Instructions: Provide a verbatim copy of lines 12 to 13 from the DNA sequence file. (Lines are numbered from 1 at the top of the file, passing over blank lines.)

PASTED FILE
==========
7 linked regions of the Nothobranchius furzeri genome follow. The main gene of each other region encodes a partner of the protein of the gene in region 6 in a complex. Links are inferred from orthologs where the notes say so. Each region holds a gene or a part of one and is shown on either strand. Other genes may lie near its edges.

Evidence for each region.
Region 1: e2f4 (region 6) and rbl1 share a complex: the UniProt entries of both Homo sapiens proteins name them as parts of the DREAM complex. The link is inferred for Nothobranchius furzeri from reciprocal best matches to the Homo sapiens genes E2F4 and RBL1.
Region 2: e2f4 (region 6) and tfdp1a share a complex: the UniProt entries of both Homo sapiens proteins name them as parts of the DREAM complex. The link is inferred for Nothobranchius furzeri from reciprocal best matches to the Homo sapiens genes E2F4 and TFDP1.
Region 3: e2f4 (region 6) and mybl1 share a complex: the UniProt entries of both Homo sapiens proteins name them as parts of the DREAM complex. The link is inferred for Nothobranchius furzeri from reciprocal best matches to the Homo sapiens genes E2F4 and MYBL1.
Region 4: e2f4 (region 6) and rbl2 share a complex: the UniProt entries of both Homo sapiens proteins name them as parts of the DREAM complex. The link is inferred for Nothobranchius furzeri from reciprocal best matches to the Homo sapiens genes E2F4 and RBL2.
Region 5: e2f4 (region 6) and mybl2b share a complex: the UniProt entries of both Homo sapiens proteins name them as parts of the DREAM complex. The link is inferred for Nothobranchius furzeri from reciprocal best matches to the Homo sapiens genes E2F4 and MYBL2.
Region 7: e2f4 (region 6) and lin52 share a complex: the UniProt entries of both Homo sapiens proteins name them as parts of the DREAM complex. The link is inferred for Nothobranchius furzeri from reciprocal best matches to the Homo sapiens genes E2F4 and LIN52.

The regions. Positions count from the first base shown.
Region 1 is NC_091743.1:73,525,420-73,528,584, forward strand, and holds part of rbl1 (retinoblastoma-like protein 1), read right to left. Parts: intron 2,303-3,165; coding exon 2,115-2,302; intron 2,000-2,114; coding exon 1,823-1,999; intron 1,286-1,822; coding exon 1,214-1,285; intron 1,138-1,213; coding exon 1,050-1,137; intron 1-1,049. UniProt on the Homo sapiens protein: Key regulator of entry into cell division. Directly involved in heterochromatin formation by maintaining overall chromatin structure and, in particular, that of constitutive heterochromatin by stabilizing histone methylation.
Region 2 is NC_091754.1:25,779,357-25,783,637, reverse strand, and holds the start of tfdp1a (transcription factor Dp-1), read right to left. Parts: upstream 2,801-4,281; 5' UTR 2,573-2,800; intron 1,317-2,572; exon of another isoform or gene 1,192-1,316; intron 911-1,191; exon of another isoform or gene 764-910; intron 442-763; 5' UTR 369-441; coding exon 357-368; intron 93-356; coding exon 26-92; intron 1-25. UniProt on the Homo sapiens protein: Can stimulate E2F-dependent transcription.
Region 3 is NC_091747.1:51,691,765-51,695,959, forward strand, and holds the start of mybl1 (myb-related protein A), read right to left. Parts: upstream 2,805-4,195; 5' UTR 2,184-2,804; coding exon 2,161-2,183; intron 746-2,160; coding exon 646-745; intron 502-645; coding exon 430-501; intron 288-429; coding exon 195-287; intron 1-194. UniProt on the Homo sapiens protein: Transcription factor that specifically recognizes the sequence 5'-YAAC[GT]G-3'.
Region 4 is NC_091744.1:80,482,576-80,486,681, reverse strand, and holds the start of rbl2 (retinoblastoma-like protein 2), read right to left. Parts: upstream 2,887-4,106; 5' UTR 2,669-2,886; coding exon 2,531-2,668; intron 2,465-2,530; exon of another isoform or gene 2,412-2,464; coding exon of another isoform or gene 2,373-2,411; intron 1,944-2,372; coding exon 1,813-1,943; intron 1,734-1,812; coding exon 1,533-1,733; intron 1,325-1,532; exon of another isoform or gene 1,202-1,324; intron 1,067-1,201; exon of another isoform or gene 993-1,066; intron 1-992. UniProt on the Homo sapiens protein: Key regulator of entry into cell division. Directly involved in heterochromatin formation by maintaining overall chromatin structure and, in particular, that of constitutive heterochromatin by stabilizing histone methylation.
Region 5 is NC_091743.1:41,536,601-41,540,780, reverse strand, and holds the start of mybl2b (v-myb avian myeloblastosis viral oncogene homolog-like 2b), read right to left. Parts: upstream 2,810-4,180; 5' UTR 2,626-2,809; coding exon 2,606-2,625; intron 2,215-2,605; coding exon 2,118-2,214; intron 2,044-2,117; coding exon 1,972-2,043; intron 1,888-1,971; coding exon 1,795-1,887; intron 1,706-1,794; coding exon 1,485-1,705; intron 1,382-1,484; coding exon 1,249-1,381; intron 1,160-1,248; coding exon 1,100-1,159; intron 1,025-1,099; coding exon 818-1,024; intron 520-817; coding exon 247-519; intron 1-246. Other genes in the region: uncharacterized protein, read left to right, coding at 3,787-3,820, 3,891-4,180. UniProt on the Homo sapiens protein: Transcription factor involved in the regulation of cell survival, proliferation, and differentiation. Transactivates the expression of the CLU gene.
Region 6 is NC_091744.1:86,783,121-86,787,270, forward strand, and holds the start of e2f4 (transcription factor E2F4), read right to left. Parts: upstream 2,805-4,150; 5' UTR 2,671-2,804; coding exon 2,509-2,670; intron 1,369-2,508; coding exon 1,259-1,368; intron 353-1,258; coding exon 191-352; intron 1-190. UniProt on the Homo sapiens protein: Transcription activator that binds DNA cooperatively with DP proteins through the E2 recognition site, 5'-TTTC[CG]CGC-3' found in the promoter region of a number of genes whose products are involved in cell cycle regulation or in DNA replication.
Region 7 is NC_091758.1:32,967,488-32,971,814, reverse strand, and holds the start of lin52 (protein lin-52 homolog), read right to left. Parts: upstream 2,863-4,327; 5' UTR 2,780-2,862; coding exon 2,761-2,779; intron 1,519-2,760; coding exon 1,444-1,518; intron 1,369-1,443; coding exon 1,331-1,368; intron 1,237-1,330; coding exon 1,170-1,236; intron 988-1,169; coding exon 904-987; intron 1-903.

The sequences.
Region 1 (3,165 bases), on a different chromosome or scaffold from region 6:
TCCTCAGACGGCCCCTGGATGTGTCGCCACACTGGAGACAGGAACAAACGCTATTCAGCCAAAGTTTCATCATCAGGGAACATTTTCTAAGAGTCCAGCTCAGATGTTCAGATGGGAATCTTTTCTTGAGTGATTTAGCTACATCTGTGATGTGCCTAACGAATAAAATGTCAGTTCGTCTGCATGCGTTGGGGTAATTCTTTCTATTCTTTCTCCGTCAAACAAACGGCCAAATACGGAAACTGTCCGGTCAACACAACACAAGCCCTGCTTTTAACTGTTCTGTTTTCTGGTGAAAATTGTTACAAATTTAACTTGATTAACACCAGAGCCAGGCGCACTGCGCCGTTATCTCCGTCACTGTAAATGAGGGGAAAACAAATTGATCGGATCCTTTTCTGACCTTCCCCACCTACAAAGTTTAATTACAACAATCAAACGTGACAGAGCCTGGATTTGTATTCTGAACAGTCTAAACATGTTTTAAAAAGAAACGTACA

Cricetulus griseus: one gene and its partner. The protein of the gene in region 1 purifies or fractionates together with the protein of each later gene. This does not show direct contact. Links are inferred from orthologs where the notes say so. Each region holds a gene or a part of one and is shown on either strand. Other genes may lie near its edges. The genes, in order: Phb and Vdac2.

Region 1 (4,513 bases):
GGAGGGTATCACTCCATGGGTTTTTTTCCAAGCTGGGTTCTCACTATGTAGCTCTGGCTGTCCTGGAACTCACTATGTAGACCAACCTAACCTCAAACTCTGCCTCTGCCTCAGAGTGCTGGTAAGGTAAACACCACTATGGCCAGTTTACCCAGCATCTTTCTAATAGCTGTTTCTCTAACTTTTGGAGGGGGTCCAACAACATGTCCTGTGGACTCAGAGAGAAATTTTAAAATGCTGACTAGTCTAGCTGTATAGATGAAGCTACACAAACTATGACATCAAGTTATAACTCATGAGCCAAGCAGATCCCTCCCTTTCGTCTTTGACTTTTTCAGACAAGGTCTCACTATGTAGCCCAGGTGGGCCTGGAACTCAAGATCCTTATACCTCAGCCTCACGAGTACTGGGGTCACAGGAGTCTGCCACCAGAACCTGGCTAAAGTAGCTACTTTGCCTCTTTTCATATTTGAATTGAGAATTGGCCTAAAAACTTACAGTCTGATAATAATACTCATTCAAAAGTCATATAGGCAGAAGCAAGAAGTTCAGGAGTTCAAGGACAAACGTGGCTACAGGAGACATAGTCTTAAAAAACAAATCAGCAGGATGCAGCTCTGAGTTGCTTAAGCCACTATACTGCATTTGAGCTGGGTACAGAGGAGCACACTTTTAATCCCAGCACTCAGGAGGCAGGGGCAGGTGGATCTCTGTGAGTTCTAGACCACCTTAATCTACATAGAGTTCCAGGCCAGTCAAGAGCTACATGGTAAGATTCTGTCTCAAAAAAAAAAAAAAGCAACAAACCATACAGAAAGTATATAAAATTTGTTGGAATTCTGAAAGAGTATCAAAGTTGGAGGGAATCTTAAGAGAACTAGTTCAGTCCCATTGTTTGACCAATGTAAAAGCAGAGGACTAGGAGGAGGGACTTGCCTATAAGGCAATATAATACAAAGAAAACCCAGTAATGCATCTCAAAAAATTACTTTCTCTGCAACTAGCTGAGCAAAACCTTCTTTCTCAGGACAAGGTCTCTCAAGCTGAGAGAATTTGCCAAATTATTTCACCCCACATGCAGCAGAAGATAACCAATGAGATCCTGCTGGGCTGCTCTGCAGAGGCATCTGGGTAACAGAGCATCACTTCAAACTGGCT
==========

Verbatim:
Region 3 is NC_091747.1:51,691,765-51,695,959, forward strand, and holds the start of mybl1 (myb-related protein A), read right to left. Parts: upstream 2,805-4,195; 5' UTR 2,184-2,804; coding exon 2,161-2,183; intron 746-2,160; coding exon 646-745; intron 502-645; coding exon 430-501; intron 288-429; coding exon 195-287; intron 1-194. UniProt on the Homo sapiens protein: Transcription factor that specifically recognizes the sequence 5'-YAAC[GT]G-3'.
Region 4 is NC_091744.1:80,482,576-80,486,681, reverse strand, and holds the start of rbl2 (retinoblastoma-like protein 2), read right to left. Parts: upstream 2,887-4,106; 5' UTR 2,669-2,886; coding exon 2,531-2,668; intron 2,465-2,530; exon of another isoform or gene 2,412-2,464; coding exon of another isoform or gene 2,373-2,411; intron 1,944-2,372; coding exon 1,813-1,943; intron 1,734-1,812; coding exon 1,533-1,733; intron 1,325-1,532; exon of another isoform or gene 1,202-1,324; intron 1,067-1,201; exon of another isoform or gene 993-1,066; intron 1-992. UniProt on the Homo sapiens protein: Key regulator of entry into cell division. Directly involved in heterochromatin formation by maintaining overall chromatin structure and, in particular, that of constitutive heterochromatin by stabilizing histone methylation.